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Galaxias oliros facts for kids

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Obscure galaxias
Conservation status
Scientific classification

Galaxias oliros, the obscure galaxias, is a galaxiid of the genus Galaxias, a member of the Mountain Galaxias species complex group of freshwater fish, found in Australia.


Similar to other members of the species complex with a long tubular body, commonly 75–90 millimetres (3.0–3.5 in) to a maximum recorded of 133 millimetres (5.2 in), moderately deep and laterally compressed behind the pelvic fins. Upper surface evenly arched from the nape to the beginning of the tail fin, the belly follows a similar profile but less pronounced. Caudal peduncle is relatively shallow and strongly laterally compressed. Head medium sized, noticeably wider then deep and slightly to moderately wedge-shaped when viewed from the side. Eyes relatively large and set high on the head. Mouth positioned at the end of the snout, medium sized with a shorter lower jaw.

Fins fleshy at the base, less so in paired fins. Anal fin has a long base whereas the dorsal fin base is short. Fins rounded, dorsal fin medium length, anal fin about 10-20 percent longer than the dorsal fin. Leading edge of the anal fin usually at a position about half way along the dorsal fin base. Pelvic fins medium sized, and positioned low at about the mid point of the body with the anal fin positioned half way between the pelvic fins and the tail. Pectoral fins medium sized, rounded to paddle shaped, positioned low on the body with the upper edge even with or slightly higher than the rear end of the mouth. Tail fin is moderately long, weakly forked and usually longer than the caudal peduncle. Flanges medium height and length and quite well developed on the caudal peduncle, often extending as far forward as the rear of the anal fin.

Galaxias oliruos is mainly olive to grey-brown over the back and sides extending over the head and snout, fading to cream or white to silvery below the lateral line and silvery on the belly. The base colour is overlaid with a pattern of small to medium sized dark irregularly shaped blotches with many joining up to form uneven vertical bands. These markings are more closely spaced over the upper surface including the nape but are not present on the head and snout and sometimes are very faint. Sometimes a medium thick row of copper to gold spots extends over the upper surface from the nape to the dorsal fin and occasionally there may be a slight scattering of small gold flecks over the head and snout. The gill covers are translucent with a large gold to silver or turquoise patch. Fins light grey to olive and translucent.


Galaxias oliros distribution
Distribution map of Galaxias oliros, the obscure galaxias

The obscure galaxias is found at a wide range of elevations from 0–600 metres (0–1,969 ft) in the Murray river system in Victoria and southern New South Wales as well as south of the Great Dividing Range in western Victoria including all tributaries to the Wimmera River and several tributaries to the Murray River within the Mount Lofty Ranges in South Australia. The fish is also recorded from coastal drainages in western Victoria including the Corangamite Basin, the Hopkins River and extending through to Mosquito Creek within the Bool Lagoon catchment in South Australia. Additionally, the fish is found very close to the sea in the Merri River and the Darlot/Fitzroy River systems in western Victoria.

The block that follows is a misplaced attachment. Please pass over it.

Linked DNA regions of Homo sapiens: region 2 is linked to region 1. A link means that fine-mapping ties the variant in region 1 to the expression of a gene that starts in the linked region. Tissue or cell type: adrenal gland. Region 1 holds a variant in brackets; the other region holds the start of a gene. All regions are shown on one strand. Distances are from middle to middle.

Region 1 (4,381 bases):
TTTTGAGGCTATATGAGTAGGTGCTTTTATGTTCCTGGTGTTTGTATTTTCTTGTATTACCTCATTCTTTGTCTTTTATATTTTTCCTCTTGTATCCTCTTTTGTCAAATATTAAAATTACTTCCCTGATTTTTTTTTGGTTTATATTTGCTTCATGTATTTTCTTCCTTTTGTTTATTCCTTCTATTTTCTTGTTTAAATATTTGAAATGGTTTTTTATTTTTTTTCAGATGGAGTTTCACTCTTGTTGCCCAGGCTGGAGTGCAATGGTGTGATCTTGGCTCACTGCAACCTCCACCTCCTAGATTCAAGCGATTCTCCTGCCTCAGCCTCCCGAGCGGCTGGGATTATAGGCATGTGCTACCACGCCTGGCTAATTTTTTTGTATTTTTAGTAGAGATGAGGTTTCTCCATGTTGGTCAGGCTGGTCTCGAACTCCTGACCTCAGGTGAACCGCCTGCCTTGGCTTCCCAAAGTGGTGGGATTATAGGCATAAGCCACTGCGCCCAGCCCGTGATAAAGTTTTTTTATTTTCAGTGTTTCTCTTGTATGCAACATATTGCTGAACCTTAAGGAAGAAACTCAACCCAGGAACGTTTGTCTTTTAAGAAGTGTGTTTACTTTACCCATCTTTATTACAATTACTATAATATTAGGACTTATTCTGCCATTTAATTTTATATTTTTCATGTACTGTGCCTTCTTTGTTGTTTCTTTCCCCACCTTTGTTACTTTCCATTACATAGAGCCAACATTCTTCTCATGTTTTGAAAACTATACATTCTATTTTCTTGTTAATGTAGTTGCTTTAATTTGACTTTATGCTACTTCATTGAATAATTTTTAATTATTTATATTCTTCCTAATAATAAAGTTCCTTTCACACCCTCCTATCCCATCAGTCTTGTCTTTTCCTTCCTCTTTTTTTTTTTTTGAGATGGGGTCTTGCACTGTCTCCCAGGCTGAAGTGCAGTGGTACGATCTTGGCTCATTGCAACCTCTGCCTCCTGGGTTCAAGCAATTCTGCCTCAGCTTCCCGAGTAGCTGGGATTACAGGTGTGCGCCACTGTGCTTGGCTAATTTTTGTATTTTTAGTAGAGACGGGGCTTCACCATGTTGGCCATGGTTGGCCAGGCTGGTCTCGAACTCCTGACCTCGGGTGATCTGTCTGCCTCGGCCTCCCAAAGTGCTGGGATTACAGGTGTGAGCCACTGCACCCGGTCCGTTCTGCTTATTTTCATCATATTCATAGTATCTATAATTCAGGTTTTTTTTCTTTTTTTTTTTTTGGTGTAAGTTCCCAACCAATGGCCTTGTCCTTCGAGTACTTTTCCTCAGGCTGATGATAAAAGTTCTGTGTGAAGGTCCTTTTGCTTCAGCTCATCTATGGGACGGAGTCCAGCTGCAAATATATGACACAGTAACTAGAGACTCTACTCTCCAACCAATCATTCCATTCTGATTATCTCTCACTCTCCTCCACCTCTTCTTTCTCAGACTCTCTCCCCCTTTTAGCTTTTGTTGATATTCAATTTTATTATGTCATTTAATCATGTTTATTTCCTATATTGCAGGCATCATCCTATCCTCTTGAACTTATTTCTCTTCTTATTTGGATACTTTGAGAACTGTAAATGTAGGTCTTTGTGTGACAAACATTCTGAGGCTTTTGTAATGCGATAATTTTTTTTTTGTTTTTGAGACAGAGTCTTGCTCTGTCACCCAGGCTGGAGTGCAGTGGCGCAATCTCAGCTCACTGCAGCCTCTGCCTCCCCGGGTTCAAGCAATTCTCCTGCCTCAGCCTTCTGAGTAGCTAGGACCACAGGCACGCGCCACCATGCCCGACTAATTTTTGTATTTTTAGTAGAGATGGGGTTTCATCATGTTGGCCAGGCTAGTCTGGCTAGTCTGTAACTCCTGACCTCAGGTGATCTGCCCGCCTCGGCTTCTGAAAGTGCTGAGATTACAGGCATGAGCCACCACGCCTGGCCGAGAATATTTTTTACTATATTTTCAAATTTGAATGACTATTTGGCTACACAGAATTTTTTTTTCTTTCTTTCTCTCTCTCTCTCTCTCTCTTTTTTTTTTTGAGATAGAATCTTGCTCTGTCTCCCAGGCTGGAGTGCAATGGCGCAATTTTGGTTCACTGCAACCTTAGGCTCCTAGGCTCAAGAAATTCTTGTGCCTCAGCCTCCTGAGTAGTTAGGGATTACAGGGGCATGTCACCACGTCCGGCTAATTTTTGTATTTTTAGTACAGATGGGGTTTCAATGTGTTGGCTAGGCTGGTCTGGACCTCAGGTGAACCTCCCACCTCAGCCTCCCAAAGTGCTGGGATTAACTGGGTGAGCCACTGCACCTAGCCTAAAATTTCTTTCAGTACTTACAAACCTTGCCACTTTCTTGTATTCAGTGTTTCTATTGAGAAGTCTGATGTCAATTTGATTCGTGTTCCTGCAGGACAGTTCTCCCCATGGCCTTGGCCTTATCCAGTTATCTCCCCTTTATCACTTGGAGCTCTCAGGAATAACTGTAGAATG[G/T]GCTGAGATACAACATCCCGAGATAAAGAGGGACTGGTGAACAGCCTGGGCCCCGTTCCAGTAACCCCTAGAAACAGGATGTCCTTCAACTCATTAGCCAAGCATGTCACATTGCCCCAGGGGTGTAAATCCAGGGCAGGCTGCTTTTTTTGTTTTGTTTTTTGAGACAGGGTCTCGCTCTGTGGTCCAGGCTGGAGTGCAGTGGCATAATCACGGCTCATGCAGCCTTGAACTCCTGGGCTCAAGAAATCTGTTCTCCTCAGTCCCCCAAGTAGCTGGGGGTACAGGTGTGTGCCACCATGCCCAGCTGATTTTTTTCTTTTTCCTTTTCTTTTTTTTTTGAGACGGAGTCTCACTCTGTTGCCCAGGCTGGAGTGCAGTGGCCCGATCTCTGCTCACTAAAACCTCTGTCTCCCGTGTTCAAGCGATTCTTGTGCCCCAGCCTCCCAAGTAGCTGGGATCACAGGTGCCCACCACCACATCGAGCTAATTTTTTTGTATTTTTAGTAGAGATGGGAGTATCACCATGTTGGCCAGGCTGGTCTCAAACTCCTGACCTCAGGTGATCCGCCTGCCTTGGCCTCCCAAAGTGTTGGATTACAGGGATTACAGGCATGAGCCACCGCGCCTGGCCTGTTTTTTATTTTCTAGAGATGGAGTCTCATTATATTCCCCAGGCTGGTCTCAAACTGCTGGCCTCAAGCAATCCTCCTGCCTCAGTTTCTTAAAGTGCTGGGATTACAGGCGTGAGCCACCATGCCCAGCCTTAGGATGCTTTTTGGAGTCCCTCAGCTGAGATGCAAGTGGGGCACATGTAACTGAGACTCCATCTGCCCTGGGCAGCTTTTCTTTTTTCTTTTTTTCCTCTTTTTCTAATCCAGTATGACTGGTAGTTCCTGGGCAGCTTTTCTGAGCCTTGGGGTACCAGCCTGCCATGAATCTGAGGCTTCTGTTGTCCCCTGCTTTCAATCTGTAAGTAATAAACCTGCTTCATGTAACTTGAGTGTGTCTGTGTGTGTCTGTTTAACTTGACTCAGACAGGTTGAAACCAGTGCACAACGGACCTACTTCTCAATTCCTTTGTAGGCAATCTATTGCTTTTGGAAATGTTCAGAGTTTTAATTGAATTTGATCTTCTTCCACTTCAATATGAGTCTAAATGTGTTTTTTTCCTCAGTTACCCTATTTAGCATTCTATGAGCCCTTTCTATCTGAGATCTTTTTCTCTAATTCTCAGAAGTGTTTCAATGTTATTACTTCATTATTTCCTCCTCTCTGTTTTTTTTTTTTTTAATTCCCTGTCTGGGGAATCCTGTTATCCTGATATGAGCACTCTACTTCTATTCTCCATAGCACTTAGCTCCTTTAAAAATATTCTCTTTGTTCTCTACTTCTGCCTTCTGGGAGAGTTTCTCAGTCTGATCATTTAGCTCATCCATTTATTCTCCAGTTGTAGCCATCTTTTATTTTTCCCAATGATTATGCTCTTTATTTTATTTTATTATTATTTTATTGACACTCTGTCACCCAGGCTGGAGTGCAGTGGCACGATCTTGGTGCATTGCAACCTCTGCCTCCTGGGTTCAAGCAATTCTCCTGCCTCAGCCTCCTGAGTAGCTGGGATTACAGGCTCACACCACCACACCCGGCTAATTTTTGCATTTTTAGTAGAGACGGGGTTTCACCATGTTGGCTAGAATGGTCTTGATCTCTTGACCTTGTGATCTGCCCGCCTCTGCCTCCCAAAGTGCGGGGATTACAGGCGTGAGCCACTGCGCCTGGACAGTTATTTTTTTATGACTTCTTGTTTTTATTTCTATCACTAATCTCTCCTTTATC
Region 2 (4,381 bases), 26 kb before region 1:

Mainly inhabits lowland to foothill reaches of a diverse number of stream types including clear to turbid, medium to large 4–20 metres (13–66 ft) wide rivers, smaller (0.5–4 metres (1.6–13.1 ft)) gently to faster flowing creeks as well as anabranches, billabongs and occasionally wetlands. Juveniles are often found in shallow riffle zones around the edges of pools with adults in deeper pools 10–120 centimetres (0.33–3.94 ft) and more open areas. Usually found taking cover in heavy macrophytes or woody debris, but sometimes found in open water or near the surface. Can be very abundant in swamps.


The obscure galaxias lives its entire lifecycle in freshwater. It has high tolerance for water conditions being found in very turbid or highly saline pools or stagnant water with high amounts of organic material. Spawning generally occurs from late May to early July but sometimes as late as August. Eggs are quite small 0.9–1.0 millimetre (0.035–0.039 in) and the females are relatively fecund for members of the species complex, for example one {convert|105.6|mm|in}} female was recorded with 2057 eggs.


Least Concern.

Utility to humans

Not an angling target due to small size.

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